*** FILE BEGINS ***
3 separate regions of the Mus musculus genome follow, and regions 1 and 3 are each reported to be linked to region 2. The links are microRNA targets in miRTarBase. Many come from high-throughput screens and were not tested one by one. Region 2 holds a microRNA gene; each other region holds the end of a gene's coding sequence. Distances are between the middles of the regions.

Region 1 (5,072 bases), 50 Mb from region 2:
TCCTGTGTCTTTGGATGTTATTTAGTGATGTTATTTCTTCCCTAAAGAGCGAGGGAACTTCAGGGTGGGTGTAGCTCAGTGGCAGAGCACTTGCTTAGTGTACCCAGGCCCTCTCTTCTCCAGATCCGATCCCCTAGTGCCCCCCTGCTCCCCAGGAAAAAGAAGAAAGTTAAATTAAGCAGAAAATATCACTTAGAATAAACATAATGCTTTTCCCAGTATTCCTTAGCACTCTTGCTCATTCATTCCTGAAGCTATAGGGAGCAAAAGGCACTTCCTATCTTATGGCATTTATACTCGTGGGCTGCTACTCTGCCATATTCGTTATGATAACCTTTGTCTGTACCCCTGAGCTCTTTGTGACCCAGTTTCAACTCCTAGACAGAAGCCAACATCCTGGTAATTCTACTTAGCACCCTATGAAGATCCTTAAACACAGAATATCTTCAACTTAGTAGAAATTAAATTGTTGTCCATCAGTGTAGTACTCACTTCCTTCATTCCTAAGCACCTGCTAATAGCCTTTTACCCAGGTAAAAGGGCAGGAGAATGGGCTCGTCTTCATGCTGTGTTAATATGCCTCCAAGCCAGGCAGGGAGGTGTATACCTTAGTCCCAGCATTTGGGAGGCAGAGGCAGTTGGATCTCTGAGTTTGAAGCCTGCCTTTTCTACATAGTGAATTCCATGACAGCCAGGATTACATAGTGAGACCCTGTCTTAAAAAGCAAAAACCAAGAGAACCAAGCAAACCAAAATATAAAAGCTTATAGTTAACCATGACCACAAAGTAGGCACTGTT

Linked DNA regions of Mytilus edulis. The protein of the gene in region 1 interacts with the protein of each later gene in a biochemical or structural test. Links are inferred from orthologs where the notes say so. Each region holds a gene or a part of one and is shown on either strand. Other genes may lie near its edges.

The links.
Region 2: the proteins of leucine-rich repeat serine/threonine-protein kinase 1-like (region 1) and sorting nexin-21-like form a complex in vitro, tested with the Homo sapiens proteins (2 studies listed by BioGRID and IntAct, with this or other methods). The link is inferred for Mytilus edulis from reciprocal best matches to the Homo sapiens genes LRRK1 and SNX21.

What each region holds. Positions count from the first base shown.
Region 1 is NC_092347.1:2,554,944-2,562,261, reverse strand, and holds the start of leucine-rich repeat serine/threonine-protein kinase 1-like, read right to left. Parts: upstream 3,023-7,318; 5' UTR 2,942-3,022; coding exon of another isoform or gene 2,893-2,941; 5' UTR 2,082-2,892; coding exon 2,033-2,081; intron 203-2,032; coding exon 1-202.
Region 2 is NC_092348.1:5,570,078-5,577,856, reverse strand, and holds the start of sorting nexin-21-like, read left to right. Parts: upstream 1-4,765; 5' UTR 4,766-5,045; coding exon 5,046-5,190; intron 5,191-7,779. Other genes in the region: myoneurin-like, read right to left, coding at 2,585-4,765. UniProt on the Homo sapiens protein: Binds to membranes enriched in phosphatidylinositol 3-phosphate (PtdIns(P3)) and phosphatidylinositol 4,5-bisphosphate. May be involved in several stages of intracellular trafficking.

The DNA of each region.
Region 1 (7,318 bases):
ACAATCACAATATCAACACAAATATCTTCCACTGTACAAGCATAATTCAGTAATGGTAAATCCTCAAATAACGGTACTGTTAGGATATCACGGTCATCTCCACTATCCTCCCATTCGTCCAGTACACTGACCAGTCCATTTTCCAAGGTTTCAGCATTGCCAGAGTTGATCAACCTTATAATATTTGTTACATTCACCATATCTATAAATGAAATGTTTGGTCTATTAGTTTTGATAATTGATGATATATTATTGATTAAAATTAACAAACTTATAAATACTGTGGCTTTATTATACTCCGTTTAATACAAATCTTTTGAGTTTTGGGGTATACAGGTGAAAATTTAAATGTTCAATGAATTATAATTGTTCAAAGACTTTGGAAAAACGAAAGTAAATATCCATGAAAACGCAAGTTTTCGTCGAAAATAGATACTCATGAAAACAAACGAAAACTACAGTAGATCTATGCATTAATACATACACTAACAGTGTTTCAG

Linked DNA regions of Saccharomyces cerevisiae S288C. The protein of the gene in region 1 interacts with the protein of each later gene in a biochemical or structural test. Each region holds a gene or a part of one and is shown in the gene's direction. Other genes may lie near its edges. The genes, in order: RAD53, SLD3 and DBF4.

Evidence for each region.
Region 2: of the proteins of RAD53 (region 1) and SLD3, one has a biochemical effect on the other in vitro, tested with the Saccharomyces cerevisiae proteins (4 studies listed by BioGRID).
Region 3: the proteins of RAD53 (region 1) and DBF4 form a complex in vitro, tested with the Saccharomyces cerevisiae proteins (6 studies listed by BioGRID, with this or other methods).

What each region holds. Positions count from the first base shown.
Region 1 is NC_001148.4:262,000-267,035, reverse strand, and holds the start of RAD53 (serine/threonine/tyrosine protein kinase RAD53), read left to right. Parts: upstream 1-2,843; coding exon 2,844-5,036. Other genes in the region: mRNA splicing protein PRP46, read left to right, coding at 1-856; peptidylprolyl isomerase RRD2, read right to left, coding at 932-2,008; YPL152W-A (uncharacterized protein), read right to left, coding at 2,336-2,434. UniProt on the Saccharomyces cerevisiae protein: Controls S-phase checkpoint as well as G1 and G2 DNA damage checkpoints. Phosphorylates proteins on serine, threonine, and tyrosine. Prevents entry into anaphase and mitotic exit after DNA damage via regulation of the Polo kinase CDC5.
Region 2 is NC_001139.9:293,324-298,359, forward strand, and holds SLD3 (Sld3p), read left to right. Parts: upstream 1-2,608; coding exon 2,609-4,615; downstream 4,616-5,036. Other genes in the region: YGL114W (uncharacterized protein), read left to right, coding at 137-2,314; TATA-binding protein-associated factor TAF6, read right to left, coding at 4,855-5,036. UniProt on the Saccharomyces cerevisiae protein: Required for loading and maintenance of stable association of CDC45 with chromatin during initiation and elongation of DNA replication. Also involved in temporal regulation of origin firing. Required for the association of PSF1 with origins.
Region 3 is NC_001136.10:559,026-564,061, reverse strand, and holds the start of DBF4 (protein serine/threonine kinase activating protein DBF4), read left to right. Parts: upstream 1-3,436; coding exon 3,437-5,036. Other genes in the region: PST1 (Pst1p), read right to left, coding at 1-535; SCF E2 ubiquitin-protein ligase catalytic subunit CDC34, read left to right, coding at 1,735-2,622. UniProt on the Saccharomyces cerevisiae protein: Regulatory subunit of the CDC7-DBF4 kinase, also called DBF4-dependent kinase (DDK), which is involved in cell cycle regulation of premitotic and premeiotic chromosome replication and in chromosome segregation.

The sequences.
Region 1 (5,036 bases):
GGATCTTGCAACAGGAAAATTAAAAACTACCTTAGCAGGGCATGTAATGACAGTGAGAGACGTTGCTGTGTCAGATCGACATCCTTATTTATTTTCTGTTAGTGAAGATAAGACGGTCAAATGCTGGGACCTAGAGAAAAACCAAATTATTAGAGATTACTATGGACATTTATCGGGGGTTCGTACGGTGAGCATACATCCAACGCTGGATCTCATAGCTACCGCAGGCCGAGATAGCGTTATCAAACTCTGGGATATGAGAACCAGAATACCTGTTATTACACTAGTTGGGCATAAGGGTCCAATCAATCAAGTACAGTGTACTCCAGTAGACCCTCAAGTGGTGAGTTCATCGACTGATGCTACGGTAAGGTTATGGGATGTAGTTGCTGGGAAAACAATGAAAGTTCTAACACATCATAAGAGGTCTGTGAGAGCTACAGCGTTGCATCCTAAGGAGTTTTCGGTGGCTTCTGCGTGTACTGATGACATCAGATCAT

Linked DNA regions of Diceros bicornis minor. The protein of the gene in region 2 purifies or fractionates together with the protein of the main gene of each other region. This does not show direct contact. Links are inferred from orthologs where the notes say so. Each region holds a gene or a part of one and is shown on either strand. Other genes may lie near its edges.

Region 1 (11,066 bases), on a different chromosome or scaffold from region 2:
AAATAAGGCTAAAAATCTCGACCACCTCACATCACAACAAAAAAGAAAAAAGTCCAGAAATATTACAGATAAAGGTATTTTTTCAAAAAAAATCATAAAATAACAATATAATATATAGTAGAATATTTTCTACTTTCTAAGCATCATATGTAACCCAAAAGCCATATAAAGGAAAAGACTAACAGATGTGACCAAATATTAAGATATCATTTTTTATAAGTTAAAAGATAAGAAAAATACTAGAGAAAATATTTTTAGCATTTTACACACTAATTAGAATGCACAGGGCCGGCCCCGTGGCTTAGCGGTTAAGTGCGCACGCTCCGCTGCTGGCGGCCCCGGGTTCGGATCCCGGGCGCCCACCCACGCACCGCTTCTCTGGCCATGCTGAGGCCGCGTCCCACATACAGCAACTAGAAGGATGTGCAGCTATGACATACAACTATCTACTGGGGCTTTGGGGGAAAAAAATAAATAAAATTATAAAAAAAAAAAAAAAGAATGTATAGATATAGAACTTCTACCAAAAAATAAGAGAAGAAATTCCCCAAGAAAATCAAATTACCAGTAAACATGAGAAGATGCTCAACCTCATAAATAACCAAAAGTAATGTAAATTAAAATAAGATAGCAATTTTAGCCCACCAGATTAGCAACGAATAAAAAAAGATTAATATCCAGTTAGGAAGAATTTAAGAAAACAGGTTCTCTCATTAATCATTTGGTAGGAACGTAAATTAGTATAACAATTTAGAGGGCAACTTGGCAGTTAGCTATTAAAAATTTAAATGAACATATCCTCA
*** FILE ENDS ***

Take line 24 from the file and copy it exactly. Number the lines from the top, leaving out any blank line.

Linked DNA regions of Diceros bicornis minor. The protein of the gene in region 2 purifies or fractionates together with the protein of the main gene of each other region. This does not show direct contact. Links are inferred from orthologs where the notes say so. Each region holds a gene or a part of one and is shown on either strand. Other genes may lie near its edges.